The Brompton S-Type folding bike comes outfitted with a low, narrow, mountain-type flat bar for better aerodynamics and lighter weight than their other models. It’s a popular configuration, but people frequently complain about the minimalist, 105mm-wide, factory-supplied handgrips. After riding my Brompton for a couple of months, I too have found the stock grips to be uncomfortably narrow and lacking in support. Normally I’d just replace the stock grips with a pair of my favorite 130mm-wide Ergon GP-1 grips, but on the S-Type there’s not enough room on the narrow bar for a full-width handgrip, shift lever, and brake lever.
One possible solution was to keep the stock bar and cut down a pair of standard 130mm grips to the Brompton 105mm width. I tried this with a pair of size-L Ergon GP-1s, but found it to be an unsatisfactory solution. The Ergons did provide more lateral support, but my hands were still cramped and confined along the width of the bar.
Ultimately, resolving the issue required replacing the stock handlebar with a Race Face Air Alloy mountain bike flat bar (any standard 25.4mm mountain bike flat bar would work equally well). Installation was simply a matter of replacing the bar and trimming with a tubing cutter to the minimum width required to accommodate the full-width Ergon grips, brake levers, and shifter; this ended up being approximately 515mm (35mm wider than the stock Brompton bar).
The new bar/grip combo is a dramatic improvement over the minimalist stock set-up. The full-width Ergon grips provide substantially more shock absorption and support, and the brake lever and shifter are in a more ergonomically correct position in relation to the grips. The overall width is only slightly wider than stock and doesn’t affect the fold at all. Brompton would be doing their customers a big favor by supplying a wider bar and better grips as standard equipment in the future.
A video on the Bay Area Rapid Transit (BART) website highlights their policy of allowing folding bikes on their trains at any hour of the day, including peak commute times (full size bikes are not allowed on BART trains during rush hour due to overcrowding). Of course, I’d prefer an increase in service to accommodate all cyclists at all hours, but it’s nice to see folders promoted as an alternative.
“The only thing for certain is that everything changes. The rate of change increases. If you want to hang on you better speed up. That is the message of today. It could however be useful to remind everyone that our basic needs never change. The need to be seen and appreciated! The need to belong. The need for nearness and care, and for a little love! This is given only through slowness in human relations. In order to master changes, we have to recover slowness, reflection and togetherness. There we will find real renewal.” ~Guttorm Flí¸istad
The Slow Food movement, and other associated Slow initiatives, aim to combat “time poverty”, and other ills brought on by our increasingly hectic “fast food” culture, by promoting simpler, slower-paced, self-sustaining lifestyle alternatives. We’re not participating members of any Slow organization, but we’re all for the ideas of slowing down, keeping it simple, and taking time to smell the roses.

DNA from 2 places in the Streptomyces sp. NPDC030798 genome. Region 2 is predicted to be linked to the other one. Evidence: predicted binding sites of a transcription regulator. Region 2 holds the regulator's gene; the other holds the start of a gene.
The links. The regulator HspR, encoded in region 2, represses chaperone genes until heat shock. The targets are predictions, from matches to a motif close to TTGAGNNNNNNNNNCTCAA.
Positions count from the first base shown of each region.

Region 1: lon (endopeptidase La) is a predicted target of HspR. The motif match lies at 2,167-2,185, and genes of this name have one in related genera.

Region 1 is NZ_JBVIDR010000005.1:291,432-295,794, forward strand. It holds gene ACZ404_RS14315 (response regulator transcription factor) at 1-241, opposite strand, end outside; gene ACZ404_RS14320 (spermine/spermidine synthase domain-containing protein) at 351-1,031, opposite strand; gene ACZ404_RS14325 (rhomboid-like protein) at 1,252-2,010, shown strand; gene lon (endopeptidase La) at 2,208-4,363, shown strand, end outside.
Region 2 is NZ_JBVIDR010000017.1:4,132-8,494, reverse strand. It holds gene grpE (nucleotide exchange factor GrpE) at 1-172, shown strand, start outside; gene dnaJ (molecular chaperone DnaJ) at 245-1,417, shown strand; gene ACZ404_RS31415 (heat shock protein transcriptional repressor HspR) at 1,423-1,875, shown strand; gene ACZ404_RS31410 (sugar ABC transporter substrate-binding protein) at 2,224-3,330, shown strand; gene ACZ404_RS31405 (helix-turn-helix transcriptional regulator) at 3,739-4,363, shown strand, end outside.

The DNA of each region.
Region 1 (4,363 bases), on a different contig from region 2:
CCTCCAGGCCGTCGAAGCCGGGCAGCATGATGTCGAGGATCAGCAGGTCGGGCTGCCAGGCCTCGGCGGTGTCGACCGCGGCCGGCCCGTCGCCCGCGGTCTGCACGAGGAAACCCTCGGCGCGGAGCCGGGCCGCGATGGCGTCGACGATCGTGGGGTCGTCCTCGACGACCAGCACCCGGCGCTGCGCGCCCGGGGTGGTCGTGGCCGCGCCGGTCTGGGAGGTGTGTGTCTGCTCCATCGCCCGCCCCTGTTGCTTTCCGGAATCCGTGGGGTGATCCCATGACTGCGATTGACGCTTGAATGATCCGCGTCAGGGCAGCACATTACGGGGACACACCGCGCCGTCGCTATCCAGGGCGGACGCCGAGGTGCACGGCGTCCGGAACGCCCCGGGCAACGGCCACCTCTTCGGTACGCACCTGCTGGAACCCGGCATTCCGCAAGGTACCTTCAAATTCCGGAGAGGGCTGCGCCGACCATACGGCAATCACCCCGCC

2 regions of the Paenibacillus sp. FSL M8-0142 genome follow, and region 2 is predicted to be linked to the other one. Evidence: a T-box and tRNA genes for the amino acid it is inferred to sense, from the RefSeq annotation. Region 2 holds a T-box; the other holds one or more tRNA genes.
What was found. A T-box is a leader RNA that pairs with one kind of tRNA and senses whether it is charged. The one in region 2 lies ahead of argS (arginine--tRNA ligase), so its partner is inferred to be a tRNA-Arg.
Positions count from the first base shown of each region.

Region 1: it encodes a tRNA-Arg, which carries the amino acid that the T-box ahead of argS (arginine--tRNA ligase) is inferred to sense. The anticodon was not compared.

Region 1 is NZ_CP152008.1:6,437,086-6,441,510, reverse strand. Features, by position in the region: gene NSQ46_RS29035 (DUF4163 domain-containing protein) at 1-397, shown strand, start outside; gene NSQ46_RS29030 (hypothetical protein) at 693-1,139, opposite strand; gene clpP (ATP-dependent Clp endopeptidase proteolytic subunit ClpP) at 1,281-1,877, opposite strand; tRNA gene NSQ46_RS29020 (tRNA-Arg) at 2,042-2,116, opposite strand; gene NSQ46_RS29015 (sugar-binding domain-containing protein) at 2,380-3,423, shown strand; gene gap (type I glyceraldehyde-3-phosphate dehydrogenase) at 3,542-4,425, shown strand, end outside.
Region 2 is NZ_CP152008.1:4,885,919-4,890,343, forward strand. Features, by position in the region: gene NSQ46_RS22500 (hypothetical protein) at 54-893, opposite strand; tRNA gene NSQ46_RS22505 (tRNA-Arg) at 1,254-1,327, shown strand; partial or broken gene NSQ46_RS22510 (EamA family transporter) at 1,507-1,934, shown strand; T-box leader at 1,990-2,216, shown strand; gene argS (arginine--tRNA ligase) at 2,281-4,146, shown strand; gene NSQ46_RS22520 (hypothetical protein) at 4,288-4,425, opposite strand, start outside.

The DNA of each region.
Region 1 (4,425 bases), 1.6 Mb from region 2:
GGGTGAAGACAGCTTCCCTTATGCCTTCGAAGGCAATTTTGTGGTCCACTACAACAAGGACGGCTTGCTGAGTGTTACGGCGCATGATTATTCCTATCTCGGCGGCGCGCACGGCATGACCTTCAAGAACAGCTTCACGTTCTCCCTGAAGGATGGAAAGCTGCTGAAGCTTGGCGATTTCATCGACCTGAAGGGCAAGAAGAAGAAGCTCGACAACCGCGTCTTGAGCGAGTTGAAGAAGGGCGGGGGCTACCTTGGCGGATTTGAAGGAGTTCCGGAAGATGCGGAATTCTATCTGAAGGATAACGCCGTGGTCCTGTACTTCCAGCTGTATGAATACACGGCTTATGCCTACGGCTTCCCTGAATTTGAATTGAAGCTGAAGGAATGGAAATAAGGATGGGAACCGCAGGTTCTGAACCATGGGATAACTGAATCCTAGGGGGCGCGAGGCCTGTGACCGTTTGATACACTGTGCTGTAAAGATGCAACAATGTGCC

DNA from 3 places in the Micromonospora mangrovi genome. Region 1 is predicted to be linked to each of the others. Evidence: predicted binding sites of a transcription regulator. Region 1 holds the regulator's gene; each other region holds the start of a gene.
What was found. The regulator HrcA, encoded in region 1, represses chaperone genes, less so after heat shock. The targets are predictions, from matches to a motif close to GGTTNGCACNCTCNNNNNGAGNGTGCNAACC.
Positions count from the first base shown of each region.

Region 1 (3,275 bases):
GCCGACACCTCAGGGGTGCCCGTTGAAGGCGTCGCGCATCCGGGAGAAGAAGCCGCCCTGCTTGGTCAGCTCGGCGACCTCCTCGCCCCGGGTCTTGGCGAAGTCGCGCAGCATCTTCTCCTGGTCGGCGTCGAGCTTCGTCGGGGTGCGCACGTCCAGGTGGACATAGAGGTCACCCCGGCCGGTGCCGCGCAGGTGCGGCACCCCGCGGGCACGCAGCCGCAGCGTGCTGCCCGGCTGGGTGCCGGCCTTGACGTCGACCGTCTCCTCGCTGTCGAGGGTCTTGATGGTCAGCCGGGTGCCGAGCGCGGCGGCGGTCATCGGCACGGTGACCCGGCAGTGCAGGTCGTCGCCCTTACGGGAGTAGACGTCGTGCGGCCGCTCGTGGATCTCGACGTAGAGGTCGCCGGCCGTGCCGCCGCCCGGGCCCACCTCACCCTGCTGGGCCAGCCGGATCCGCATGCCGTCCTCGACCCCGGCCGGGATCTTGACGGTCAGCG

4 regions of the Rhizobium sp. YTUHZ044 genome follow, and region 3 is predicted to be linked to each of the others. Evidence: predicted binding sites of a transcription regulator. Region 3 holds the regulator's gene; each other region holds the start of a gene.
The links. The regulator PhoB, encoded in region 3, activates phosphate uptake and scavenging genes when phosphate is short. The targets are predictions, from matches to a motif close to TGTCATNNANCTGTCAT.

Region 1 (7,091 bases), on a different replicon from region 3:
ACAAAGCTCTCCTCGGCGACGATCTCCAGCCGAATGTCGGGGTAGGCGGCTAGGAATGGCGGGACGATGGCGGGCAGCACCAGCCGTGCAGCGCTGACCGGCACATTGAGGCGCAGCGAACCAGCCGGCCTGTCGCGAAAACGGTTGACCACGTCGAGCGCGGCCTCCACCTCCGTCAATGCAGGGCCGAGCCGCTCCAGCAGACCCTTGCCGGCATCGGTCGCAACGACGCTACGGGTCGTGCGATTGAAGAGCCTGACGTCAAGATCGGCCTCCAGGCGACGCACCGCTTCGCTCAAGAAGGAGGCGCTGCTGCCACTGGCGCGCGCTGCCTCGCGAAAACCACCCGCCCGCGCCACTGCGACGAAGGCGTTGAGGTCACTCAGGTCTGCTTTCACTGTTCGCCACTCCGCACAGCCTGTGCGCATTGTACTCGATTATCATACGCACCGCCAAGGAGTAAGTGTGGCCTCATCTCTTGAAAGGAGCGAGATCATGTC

One way we do this is with what we call a Slow Ride. A Slow Ride is much like any other bike ride, but with its priorities on straight. On a Slow Ride, we set a purposely slower than normal pace, possibly stop to shoot some photos and/or observe the local flora and fauna, work in an errand if need be, and maybe even take the time to enjoy a picnic (gasp!). A Slow Ride is directed more by the pace and enjoyment of the associated activities and less by the concerns of Serious Cycling. Taking a Slow Ride doesn’t necessarily mean we’ll negate getting a workout, it’s just that the focus is more on the overall experience and less on performance. As a matter of fact, often times when we take a Slow Ride we’ll end up out-and-about and on the bike much longer than if we set out to cover a specific distance and “log some miles”. A Slow Ride is considered successful if we catch a glimpse of a wild animal, or the angle of the light is just right to capture a particularly beautiful photo. The success of a Slow Ride is not predicated upon besting our elapsed time over a measured route or passing a roadie in team kit.
We find these Slow Rides to be wonderfully calming and restorative; they very effectively peel away the layers of stress accumulated over the work week. So if you’re feeling a little over burdened, you might try slowing down a little and taking a Slow Ride with a good friend; you might be surprised at what a change of pace can do for you.
I have been peak oil aware for a number of years and have seen the wisdom of cargo-hauling bikes for a long time, and the xtracycle “Free Radical” system seems like the best overall way to add a trailer and heavy duty hauling capacity there is. The Cruzbike is unusual (front wheel drive) but it eliminates the long-chain that robs most recumbents of some efficiency. The combination seems to work pretty well. —John